Multimodality Short Course

Next Program:  April 5 & 6, 2019, TENTATIVE
This course addresses will not be held in the form described previously.  A shorter version, with a different focus, is being developed.   Hopefully, the first edition of that program will be held during the period of April 5&6, 2019 (a Friday and Saturday).   The final decision for this will be made by the end of January, 2019.
Robert L. Savoy, Ph.D., Course Director

The Multimodality Short Course is a new, more compact (i.e., shorter) version of a two-week-long program that had been run at the Martinos Center from 2007-2016, under the auspices of a specific, time-limited NIH funding mechanism.  The new version will be similar in most ways to that program, but different in a few important ways, as listed below:

  • As in the past, participants will be exposed to a host of functional brainimagin technologies by leading experts in the respective technologies, including: MRI, fMRI, MRS, PET, TMS, EEG, MEG, NIRS, and others.
  • Admission is on a first-come / first-served basis.  (There is no longer a competitive admission process.)
  • The duration of the program is 2 days.
  • Tuition TBD
  • Faculty will be drawn primarily from the Martinos Center for Biomedial Imaging, with additional lecturers from other institutions including MIT, Harvard University, McLean Hospital, Beth Israel/Deaconess Hospital.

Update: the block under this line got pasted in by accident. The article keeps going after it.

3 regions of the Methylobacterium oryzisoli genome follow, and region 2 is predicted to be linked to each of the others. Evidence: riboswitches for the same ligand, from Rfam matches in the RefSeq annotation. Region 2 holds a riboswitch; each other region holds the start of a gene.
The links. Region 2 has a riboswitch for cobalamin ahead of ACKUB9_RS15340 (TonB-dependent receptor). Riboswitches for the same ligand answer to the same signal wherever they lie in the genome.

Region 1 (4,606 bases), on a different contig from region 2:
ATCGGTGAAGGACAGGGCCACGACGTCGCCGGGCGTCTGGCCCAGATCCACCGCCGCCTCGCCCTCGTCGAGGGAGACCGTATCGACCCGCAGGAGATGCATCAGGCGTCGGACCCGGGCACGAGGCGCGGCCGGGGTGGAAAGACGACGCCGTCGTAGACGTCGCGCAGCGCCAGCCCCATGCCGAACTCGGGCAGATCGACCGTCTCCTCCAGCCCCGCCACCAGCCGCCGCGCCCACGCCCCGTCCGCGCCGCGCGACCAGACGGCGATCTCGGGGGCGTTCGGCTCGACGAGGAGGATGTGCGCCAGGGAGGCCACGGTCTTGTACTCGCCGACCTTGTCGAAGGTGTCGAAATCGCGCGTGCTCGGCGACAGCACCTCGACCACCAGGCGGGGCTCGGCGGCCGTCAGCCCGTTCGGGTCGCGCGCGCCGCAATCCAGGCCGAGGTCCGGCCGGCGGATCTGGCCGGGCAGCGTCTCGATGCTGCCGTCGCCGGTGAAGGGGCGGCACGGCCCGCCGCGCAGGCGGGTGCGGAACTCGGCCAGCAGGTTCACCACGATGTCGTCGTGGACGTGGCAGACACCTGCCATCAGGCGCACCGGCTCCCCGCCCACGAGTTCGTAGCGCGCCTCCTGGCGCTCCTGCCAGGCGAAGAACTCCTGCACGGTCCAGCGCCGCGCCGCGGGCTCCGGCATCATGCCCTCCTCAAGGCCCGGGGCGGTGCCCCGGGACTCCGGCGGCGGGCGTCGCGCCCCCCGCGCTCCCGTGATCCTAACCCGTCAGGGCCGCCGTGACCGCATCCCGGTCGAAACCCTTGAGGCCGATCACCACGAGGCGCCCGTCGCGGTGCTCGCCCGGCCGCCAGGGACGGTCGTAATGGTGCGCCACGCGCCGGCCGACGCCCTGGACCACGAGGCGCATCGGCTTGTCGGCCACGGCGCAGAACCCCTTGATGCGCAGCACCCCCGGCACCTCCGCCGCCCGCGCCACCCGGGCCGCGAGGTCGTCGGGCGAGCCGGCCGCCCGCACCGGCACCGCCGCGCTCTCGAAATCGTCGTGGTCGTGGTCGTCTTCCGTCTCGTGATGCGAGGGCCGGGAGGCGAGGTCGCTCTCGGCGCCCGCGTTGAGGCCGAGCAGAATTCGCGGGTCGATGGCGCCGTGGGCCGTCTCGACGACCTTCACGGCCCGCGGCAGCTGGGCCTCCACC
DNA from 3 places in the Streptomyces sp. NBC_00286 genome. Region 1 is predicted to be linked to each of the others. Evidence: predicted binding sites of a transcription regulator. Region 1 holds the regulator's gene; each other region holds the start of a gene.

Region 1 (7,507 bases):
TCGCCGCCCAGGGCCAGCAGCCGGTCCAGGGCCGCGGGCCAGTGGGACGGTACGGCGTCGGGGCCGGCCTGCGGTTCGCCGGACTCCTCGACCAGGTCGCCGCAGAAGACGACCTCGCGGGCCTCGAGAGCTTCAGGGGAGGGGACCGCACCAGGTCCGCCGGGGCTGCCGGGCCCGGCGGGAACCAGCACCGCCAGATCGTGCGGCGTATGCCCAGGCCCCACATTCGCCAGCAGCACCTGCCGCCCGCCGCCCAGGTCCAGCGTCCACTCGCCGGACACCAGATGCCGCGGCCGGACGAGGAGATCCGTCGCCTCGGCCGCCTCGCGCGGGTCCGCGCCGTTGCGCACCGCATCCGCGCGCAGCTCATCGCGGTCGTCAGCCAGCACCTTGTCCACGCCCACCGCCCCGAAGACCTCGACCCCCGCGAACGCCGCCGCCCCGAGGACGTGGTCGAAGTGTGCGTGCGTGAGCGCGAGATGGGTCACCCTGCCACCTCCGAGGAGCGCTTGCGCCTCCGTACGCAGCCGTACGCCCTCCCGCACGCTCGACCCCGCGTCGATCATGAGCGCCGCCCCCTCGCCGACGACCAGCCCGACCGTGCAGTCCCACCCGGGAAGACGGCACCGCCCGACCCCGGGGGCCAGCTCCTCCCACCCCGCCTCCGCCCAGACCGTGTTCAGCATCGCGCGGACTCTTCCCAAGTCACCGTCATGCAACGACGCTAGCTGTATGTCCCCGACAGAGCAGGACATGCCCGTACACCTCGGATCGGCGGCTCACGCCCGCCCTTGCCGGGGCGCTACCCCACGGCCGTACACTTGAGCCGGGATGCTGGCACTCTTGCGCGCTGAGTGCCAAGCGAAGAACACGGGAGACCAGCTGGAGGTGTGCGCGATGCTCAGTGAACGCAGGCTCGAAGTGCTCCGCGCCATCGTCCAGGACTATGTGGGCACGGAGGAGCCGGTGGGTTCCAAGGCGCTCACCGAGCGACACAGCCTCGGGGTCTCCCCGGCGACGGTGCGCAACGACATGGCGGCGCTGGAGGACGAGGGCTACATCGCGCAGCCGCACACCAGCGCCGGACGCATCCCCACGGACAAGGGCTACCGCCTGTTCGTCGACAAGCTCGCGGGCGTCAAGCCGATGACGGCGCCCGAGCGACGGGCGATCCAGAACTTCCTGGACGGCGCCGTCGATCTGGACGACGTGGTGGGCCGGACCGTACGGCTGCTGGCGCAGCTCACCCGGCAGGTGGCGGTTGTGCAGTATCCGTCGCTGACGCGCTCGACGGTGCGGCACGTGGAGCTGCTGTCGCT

The MGH/MIT/HMS Athinoula A. Martinos Center for Biomedical Imaging, located in Charlestown Massachusetts (5 minutes from Boston), offers a program that will address the burgeoning collection of functional and structural brain imaging methods.

The goal of this ambitious workshop is to demonstrate the ways in which a large variety of techniques are being applied to questions in human brain function. Participants will receive exposure to MRI, FMRI, DTI, DSI, MRS, PET, EEG, MEG, NIRS, DOT, TMS, and a variety of molecular and computational approaches to studying human brain function in vivo. There will also be some discussion of more invasive techniques such as implanted electrodes and direct cortical stimulation---tools that are used before and during surgery. To bring this heterogeneous collection of technologies together, a number of unifying themes (in both the lectures and the classroom/laboratory activities) will be used. Unifying themes will include mode of activation (blood-based, electrical, trauma/clinical), physiological underpinnings (from basic biophysics of the effects to molecular and energetic considerations), psychological (using all modalities on the same questions), and others. Activities will include design of a variety of experiments, exposure to a variety of software tools, tours and demonstrations of the techniques in action, and selected keynote lectures to exemplify particular experimental domains in which many of these techniques have been brought to bear on a specific problem.

Please send inquiries to fmrivfp@mgh.harvard.edu and refer to the MultiModality Short Course.

Estimated Costs

Participants are responsible for their travel and accommodation costs, and most meals.  Recommended Accommodation is the Constitution Inn.  Questions? Email fmrivfp@mgh.harvard.edu.